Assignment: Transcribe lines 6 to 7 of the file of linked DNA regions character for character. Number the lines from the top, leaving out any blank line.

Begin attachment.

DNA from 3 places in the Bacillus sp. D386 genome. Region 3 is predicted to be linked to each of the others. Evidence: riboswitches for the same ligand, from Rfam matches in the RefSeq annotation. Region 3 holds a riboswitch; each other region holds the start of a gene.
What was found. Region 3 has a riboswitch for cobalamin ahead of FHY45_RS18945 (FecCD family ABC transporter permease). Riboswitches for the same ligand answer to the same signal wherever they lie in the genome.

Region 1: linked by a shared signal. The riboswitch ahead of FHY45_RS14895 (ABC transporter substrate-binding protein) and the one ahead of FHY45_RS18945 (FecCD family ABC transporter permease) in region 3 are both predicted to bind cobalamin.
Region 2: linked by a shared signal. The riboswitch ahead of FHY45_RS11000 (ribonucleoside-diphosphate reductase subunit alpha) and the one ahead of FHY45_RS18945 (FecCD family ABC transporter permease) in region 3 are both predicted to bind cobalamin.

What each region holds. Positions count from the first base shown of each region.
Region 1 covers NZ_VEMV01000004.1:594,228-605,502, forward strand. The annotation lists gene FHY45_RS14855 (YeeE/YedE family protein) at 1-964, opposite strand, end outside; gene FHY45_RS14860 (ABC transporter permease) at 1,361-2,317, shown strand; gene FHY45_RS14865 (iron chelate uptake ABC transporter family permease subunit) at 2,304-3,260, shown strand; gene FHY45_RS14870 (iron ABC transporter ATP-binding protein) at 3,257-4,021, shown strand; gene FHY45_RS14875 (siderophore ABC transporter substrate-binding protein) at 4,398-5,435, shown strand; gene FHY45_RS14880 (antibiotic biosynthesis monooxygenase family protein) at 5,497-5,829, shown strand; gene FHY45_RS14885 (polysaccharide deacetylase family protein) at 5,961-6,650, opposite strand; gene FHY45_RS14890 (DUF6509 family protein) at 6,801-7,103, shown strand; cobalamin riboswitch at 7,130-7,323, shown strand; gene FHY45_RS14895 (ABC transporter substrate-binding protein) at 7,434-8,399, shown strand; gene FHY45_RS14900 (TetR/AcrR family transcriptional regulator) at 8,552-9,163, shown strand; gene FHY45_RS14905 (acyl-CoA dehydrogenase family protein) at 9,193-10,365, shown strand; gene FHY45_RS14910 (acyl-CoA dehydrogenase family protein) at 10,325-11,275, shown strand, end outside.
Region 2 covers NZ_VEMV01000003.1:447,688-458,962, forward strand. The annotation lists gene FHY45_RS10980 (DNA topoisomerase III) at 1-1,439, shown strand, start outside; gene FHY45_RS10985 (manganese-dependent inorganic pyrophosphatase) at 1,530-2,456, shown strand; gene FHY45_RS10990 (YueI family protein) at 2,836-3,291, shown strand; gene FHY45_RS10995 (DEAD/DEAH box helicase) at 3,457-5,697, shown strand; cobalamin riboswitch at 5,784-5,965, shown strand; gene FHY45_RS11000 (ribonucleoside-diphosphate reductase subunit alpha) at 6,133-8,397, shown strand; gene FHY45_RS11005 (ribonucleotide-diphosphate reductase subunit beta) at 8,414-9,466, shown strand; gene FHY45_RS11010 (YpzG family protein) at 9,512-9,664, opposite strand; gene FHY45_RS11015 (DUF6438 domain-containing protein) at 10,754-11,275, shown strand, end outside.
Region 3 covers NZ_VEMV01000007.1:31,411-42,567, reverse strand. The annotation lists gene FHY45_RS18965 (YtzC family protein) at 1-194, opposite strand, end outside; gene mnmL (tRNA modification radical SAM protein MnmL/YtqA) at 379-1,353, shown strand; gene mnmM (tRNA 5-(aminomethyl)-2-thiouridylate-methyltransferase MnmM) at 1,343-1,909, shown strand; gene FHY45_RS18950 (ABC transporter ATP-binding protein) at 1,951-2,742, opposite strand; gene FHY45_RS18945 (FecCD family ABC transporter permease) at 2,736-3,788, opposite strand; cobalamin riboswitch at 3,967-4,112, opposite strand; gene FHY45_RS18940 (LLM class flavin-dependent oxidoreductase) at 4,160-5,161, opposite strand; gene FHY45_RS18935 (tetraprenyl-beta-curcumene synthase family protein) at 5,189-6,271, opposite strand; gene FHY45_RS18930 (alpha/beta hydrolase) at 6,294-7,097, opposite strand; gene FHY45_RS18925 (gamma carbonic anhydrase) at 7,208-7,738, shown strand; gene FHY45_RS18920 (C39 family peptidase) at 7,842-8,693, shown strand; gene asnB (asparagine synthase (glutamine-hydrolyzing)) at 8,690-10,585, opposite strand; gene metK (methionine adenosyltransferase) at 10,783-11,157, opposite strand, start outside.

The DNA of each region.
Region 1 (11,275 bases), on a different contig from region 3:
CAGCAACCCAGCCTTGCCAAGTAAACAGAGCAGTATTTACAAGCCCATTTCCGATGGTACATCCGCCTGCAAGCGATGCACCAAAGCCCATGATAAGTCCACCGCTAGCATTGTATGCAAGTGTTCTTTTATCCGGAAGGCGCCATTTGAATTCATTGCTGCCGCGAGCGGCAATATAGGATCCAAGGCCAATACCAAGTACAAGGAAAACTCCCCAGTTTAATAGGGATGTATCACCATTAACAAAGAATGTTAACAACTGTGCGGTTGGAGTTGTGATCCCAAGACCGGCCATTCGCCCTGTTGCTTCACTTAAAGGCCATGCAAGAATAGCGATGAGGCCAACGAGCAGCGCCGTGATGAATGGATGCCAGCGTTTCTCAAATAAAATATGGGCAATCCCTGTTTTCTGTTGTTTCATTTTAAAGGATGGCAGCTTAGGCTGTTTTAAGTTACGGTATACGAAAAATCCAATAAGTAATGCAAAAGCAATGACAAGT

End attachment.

Region 1 covers NZ_VEMV01000004.1:594,228-605,502, forward strand. The annotation lists gene FHY45_RS14855 (YeeE/YedE family protein) at 1-964, opposite strand, end outside; gene FHY45_RS14860 (ABC transporter permease) at 1,361-2,317, shown strand; gene FHY45_RS14865 (iron chelate uptake ABC transporter family permease subunit) at 2,304-3,260, shown strand; gene FHY45_RS14870 (iron ABC transporter ATP-binding protein) at 3,257-4,021, shown strand; gene FHY45_RS14875 (siderophore ABC transporter substrate-binding protein) at 4,398-5,435, shown strand; gene FHY45_RS14880 (antibiotic biosynthesis monooxygenase family protein) at 5,497-5,829, shown strand; gene FHY45_RS14885 (polysaccharide deacetylase family protein) at 5,961-6,650, opposite strand; gene FHY45_RS14890 (DUF6509 family protein) at 6,801-7,103, shown strand; cobalamin riboswitch at 7,130-7,323, shown strand; gene FHY45_RS14895 (ABC transporter substrate-binding protein) at 7,434-8,399, shown strand; gene FHY45_RS14900 (TetR/AcrR family transcriptional regulator) at 8,552-9,163, shown strand; gene FHY45_RS14905 (acyl-CoA dehydrogenase family protein) at 9,193-10,365, shown strand; gene FHY45_RS14910 (acyl-CoA dehydrogenase family protein) at 10,325-11,275, shown strand, end outside.
Region 2 covers NZ_VEMV01000003.1:447,688-458,962, forward strand. The annotation lists gene FHY45_RS10980 (DNA topoisomerase III) at 1-1,439, shown strand, start outside; gene FHY45_RS10985 (manganese-dependent inorganic pyrophosphatase) at 1,530-2,456, shown strand; gene FHY45_RS10990 (YueI family protein) at 2,836-3,291, shown strand; gene FHY45_RS10995 (DEAD/DEAH box helicase) at 3,457-5,697, shown strand; cobalamin riboswitch at 5,784-5,965, shown strand; gene FHY45_RS11000 (ribonucleoside-diphosphate reductase subunit alpha) at 6,133-8,397, shown strand; gene FHY45_RS11005 (ribonucleotide-diphosphate reductase subunit beta) at 8,414-9,466, shown strand; gene FHY45_RS11010 (YpzG family protein) at 9,512-9,664, opposite strand; gene FHY45_RS11015 (DUF6438 domain-containing protein) at 10,754-11,275, shown strand, end outside.